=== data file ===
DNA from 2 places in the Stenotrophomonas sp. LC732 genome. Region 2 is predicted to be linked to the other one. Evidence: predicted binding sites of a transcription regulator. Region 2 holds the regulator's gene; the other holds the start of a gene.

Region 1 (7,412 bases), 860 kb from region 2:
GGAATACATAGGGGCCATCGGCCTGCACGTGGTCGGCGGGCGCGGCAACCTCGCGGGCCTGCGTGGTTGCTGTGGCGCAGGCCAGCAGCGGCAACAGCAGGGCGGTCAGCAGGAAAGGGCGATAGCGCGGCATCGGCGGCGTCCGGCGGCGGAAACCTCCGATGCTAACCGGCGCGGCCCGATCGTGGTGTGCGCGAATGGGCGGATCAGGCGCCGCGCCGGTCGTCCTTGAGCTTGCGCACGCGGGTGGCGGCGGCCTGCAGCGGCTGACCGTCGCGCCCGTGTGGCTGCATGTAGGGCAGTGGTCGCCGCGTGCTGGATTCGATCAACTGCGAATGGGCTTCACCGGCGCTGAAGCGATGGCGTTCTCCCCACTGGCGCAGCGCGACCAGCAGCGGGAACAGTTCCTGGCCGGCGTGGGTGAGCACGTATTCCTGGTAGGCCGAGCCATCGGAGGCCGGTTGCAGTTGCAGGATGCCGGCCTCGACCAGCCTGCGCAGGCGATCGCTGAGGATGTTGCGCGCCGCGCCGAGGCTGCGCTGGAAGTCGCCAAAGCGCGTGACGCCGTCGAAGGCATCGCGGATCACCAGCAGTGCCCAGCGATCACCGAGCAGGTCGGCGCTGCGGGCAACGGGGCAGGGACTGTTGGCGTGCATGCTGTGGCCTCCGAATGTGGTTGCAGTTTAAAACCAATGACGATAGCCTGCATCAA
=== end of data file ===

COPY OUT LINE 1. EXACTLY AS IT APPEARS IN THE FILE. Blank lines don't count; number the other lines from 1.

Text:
DNA from 2 places in the Stenotrophomonas sp. LC732 genome. Region 2 is predicted to be linked to the other one. Evidence: predicted binding sites of a transcription regulator. Region 2 holds the regulator's gene; the other holds the start of a gene.